After a soft start to the year, sales of Luxury Toronto real estate is on the upswing, surpassing 2018 trough levels. Year-to-date sales in the GTA of freehold and condominium properties priced in excess of $5 million topped 100 units between January and October 31. This is up 8.5 per cent from the 94 sales reported during the same period one year ago.
Against a backdrop of lower single-detached housing values, which are down about three per cent from 2018, domestic homebuyers have been steadily returning to the uber-luxe market, especially in Toronto proper. The average price of a freehold property over $5 million now hovers at $6,517,143 down from $6,726,532 in 2018.
“The one consistency in luxury Toronto real estate throughout 2019 has been value – and it’s evident from the bottom end of the market to the top,” says Christopher Alexander, Executive Vice President and Regional Director, RE/MAX of Ontario-Atlantic Canada. “Homebuyers at virtually all price points – including uber-luxe – are kicking the tires once again. As a result, momentum is building in the overall market, which is reflected in the escalation in sales at both the $2 million and $5 million price points.”
While both the top and bottom of the luxury segment have climbed, with sales over $2 million up just over nine per cent (1,975 versus 1,809) and an 8.5-per-cent increase in the number of $5-million-plus homes sold year-to-date in 2019, sales of homes priced between $3 million and $4.99 million have lagged behind 2018 levels, down 4.7 per cent.
“Sales of luxury properties between $3 and $5 million are expected to climb in the year ahead as the ripple effect works its way through various price points,” explains Alexander. “Sales at lower price points tend to stimulate sales at the next level, as homebuyers trade-up to larger homes or more desirable neighbourhoods. Our research has found that the spread is narrowing with each month’s sales figures.”
Recovery to date has been strongest in Toronto proper, where freehold sales over $5 million were up 26 per cent compared to one year earlier (73 versus 58 sales). The top neighbourhoods for home sales in the $5-million-plus category are Forest Hill and Rosedale, where transactions are on par or ahead of levels reported in 2017. York Region followed in second place with a 22-per-cent increase in sales, from nine transactions in 2018 to 11 in 2019.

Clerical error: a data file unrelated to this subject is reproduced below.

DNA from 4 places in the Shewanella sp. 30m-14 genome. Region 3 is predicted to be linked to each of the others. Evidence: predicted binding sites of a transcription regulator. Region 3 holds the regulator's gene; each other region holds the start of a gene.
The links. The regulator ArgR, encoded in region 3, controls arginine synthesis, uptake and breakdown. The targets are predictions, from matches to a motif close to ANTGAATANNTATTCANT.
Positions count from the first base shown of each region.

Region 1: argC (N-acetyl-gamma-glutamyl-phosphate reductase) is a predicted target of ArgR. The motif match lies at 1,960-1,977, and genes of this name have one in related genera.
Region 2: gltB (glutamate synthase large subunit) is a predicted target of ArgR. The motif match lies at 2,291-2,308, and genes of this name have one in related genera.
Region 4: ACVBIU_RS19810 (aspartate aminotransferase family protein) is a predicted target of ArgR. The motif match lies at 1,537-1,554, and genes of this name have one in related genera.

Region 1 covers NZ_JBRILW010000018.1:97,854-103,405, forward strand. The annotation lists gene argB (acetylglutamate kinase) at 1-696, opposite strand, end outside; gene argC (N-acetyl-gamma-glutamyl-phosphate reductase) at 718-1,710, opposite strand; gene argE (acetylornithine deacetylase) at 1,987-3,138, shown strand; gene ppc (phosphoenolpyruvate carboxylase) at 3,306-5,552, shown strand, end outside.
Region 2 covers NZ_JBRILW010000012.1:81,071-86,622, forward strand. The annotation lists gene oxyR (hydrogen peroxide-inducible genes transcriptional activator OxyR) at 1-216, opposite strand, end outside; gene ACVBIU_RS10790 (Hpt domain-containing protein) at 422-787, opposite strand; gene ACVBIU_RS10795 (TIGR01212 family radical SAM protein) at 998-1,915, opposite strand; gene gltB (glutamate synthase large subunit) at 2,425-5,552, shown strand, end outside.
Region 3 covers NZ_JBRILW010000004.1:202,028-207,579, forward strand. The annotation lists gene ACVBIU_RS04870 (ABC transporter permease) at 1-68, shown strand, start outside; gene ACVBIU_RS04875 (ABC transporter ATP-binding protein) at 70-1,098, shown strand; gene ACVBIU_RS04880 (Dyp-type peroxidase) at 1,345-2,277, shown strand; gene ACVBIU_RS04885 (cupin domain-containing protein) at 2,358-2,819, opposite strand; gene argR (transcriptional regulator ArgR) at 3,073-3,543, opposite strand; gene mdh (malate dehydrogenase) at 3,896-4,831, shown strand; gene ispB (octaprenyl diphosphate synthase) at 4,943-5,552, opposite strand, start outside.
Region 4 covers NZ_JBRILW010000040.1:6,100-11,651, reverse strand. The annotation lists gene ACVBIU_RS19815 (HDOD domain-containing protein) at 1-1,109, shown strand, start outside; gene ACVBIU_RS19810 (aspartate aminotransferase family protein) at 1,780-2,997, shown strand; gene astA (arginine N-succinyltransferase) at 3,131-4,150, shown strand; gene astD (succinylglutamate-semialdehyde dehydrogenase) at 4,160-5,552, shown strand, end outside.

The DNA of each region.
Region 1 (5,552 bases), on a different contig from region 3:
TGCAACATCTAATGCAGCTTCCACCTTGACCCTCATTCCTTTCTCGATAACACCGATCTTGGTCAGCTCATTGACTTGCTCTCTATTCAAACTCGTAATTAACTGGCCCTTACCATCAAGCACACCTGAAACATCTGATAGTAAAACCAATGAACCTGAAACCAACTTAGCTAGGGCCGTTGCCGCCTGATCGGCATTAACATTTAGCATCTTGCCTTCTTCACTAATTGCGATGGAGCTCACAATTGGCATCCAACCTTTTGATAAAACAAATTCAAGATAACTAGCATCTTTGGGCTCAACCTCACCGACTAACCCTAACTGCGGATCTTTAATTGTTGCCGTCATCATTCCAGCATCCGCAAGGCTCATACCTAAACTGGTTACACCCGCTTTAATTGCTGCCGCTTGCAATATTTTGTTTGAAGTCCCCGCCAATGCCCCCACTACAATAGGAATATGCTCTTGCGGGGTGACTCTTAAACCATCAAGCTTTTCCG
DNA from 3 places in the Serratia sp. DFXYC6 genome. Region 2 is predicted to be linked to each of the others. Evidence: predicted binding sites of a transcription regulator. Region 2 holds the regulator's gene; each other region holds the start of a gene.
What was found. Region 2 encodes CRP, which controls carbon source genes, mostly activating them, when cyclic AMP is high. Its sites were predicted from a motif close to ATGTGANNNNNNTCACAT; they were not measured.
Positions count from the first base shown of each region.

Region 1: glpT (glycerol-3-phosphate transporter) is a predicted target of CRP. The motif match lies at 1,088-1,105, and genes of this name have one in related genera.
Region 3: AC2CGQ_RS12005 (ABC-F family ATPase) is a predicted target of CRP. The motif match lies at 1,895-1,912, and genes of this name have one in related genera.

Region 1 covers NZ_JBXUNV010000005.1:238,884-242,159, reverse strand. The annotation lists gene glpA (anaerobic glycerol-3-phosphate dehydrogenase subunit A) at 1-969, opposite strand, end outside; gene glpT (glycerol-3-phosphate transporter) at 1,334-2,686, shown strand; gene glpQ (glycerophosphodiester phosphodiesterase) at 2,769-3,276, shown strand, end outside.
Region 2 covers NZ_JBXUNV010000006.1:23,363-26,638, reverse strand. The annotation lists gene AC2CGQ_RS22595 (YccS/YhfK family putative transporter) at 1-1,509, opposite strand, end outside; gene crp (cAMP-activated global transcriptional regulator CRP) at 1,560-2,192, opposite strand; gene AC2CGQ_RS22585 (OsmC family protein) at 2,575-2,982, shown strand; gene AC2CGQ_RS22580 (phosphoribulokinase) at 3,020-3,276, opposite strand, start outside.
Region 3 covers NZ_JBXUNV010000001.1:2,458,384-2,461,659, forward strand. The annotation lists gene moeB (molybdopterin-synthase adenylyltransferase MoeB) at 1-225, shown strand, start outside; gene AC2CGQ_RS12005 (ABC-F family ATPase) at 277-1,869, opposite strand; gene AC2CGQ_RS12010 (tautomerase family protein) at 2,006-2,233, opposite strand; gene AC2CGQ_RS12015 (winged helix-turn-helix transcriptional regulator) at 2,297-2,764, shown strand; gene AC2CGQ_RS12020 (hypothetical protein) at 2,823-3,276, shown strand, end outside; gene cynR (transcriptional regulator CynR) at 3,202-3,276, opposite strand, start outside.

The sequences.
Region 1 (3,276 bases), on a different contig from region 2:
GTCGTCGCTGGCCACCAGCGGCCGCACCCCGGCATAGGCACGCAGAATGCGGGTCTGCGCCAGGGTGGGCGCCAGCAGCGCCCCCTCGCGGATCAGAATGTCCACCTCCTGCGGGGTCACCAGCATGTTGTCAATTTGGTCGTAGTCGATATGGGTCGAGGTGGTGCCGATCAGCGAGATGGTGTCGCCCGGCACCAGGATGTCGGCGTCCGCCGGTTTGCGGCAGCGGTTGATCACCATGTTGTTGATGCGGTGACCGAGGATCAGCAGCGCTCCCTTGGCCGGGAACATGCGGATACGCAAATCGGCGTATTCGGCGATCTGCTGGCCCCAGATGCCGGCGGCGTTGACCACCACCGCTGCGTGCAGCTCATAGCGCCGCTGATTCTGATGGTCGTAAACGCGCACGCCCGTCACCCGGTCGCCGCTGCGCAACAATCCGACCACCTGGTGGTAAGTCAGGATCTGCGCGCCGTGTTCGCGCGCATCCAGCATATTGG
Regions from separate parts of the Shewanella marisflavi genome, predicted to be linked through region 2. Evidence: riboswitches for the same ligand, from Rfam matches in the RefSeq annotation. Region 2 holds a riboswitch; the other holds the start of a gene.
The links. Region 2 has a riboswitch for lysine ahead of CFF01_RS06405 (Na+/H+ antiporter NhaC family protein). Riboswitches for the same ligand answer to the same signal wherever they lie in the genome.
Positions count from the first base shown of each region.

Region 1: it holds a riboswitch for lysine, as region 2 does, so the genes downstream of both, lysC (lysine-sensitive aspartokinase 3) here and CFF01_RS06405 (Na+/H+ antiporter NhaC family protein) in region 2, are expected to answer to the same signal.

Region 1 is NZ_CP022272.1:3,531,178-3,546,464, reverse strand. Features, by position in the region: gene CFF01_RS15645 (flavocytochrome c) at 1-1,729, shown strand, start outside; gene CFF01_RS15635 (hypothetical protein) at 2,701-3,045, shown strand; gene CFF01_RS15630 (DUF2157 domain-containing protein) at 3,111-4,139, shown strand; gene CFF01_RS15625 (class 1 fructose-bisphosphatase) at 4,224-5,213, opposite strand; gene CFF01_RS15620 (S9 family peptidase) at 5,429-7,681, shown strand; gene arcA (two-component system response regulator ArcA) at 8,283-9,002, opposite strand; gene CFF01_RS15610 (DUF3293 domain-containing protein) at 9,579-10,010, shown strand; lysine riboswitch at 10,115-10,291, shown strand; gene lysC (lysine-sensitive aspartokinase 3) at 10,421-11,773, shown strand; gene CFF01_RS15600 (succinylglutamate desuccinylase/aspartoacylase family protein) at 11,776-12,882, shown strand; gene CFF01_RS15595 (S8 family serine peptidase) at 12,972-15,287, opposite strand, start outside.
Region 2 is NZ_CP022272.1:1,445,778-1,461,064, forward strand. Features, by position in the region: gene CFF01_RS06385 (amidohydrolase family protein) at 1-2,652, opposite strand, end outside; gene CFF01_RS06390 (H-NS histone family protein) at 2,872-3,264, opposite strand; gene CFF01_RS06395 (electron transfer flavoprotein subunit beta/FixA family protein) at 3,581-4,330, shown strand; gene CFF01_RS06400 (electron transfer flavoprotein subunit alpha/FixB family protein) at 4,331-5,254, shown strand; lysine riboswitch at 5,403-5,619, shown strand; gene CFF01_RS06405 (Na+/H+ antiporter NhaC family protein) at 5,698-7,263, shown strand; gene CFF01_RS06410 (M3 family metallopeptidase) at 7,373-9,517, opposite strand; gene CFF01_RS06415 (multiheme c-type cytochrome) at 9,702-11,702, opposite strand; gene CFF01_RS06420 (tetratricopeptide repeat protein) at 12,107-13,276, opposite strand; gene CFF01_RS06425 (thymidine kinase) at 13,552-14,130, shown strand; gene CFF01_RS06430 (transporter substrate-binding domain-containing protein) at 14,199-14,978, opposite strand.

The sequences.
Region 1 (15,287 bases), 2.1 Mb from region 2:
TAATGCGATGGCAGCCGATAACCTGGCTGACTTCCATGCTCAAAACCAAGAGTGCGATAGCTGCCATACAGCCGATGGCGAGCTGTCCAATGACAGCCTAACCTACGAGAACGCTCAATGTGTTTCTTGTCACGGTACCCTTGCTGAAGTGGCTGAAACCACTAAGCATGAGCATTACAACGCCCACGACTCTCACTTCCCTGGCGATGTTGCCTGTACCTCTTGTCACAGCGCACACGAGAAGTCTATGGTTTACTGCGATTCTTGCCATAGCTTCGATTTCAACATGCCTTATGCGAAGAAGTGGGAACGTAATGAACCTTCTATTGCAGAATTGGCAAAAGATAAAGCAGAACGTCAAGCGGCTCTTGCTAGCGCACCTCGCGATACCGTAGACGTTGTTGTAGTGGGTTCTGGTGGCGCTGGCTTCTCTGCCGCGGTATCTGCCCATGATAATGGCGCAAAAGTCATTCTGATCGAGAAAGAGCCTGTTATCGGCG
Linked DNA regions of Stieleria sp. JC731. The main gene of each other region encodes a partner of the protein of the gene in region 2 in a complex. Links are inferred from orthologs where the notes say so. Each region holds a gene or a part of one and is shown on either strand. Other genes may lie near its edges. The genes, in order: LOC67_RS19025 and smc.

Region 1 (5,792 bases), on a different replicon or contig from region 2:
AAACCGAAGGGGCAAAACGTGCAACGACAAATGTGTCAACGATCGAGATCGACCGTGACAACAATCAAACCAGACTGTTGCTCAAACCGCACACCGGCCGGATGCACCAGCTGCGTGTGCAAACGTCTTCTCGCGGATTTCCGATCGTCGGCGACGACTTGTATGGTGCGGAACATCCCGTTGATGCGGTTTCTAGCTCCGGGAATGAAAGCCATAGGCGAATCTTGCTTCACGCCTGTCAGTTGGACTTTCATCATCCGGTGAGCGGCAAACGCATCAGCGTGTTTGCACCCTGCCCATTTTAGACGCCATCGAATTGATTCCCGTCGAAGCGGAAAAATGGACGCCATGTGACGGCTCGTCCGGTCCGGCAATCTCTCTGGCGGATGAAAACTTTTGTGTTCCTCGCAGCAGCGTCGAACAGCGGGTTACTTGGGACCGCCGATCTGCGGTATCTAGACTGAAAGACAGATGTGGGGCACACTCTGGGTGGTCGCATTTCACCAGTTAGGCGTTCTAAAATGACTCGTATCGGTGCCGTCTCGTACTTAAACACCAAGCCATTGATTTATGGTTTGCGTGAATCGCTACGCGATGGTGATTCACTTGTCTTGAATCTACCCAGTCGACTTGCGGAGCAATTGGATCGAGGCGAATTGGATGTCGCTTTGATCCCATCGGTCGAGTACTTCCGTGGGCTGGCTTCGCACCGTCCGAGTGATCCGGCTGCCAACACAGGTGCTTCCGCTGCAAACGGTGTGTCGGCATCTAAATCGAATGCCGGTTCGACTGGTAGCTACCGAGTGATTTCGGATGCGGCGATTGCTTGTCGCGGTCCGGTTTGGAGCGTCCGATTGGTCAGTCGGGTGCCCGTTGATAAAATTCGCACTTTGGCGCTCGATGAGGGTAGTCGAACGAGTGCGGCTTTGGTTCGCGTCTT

Growing demand for downtown luxury condos
One of the most interesting segments of the GTA’s luxury market this year has been the condominium sector. Demand for apartments and townhomes at higher price points continues to climb as Baby Boomers and empty nesters seek to downsize. Inventory issues have been a major obstacle in recent months, with demand outpacing supply throughout the downtown core, placing upward pressure on prices and in some instances, creating bidding wars. At press time, 118 upscale condominium apartments and towns were listed for sale over the $2 million price point in Toronto proper, with an average price of $3,510,743.
Domestic and foreign buyers returning to Toronto’s luxury market
With the economy performing well, record-low unemployment levels, reasonable interest rates and strong returns in the stock market, affluent local homebuyers are once again flexing their muscles.
“The fog has lifted – buoyed by solid economic factors, but also by the belief that the worst is behind us,” says Alexander. “The housing market has shifted into recovery mode. Luxury home sales are climbing, prices are stabilizing, and demand is on the upswing for upscale product.”
Buyers from Mainland China are also slowly making their way back into the GTA’s high-end market, this despite the non-resident speculation tax and limited access to funds, as the Chinese government restricts investment outside of the country. During the run-up in 2016 and 2017, Chinese buyers were responsible for an estimated 60 per cent of home-buying activity over the $6 million price point.
Heading into 2020, a number of factors bode well for the luxury sector
Heading into 2020, a number of factors bode well for the luxury sector. The Economist Intelligence Unit’s 2019 Wealth Opportunity Index expects the number of High-Net-Worth-Individuals (HNWI) in Canada (those with at least $1 million in investable assets) to double over the next decade, rising from just under half a million to over 900,000. Immigration is also expected to play a key role in the top end of the housing market, as HNWIs from outside Canada choose to make this country their home. Approximately 4,000 HNWIs emigrated in 2018, according to the New World Wealth Report, and it is anticipated that the trend will continue.
Scouts for Hong Kong investors have also been an increasingly common sight at luxury properties in the GTA in recent months. While their presence has yet to translate into a notable uptick in sales to date, their arrival suggests movement in the future.
“While home sales in the luxury segment are off peak levels reported in 2017, great strides have been made over the last six months,” says Alexander. “We are heading in the right direction. The momentum is expected to continue, with increased demand for high-end product in 2020 propping up values as well. The insatiable appetite for luxury homes has subsided, but healthy demand still exists in the GTA.”